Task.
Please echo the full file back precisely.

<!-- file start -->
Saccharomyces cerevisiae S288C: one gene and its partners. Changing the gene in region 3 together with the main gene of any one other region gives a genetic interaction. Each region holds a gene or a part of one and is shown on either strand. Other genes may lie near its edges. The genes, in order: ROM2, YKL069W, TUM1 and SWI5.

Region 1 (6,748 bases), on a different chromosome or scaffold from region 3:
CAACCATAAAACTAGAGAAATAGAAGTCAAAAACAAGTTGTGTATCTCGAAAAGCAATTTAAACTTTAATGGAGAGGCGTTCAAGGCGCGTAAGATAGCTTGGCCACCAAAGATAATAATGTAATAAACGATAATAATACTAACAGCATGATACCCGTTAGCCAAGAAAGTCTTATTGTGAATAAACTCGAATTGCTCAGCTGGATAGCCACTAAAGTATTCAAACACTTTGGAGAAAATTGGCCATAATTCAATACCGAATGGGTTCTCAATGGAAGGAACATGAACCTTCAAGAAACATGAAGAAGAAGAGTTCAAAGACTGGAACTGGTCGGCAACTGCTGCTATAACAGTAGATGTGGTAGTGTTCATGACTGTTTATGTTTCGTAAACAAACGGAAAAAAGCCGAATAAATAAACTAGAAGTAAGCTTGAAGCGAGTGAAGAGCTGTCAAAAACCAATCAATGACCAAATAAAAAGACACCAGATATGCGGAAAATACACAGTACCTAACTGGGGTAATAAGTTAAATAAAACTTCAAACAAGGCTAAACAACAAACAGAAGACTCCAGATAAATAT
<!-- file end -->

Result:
Saccharomyces cerevisiae S288C: one gene and its partners. Changing the gene in region 3 together with the main gene of any one other region gives a genetic interaction. Each region holds a gene or a part of one and is shown on either strand. Other genes may lie near its edges. The genes, in order: ROM2, YKL069W, TUM1 and SWI5.

Region 1 (6,748 bases), on a different chromosome or scaffold from region 3:
CAACCATAAAACTAGAGAAATAGAAGTCAAAAACAAGTTGTGTATCTCGAAAAGCAATTTAAACTTTAATGGAGAGGCGTTCAAGGCGCGTAAGATAGCTTGGCCACCAAAGATAATAATGTAATAAACGATAATAATACTAACAGCATGATACCCGTTAGCCAAGAAAGTCTTATTGTGAATAAACTCGAATTGCTCAGCTGGATAGCCACTAAAGTATTCAAACACTTTGGAGAAAATTGGCCATAATTCAATACCGAATGGGTTCTCAATGGAAGGAACATGAACCTTCAAGAAACATGAAGAAGAAGAGTTCAAAGACTGGAACTGGTCGGCAACTGCTGCTATAACAGTAGATGTGGTAGTGTTCATGACTGTTTATGTTTCGTAAACAAACGGAAAAAAGCCGAATAAATAAACTAGAAGTAAGCTTGAAGCGAGTGAAGAGCTGTCAAAAACCAATCAATGACCAAATAAAAAGACACCAGATATGCGGAAAATACACAGTACCTAACTGGGGTAATAAGTTAAATAAAACTTCAAACAAGGCTAAACAACAAACAGAAGACTCCAGATAAATAT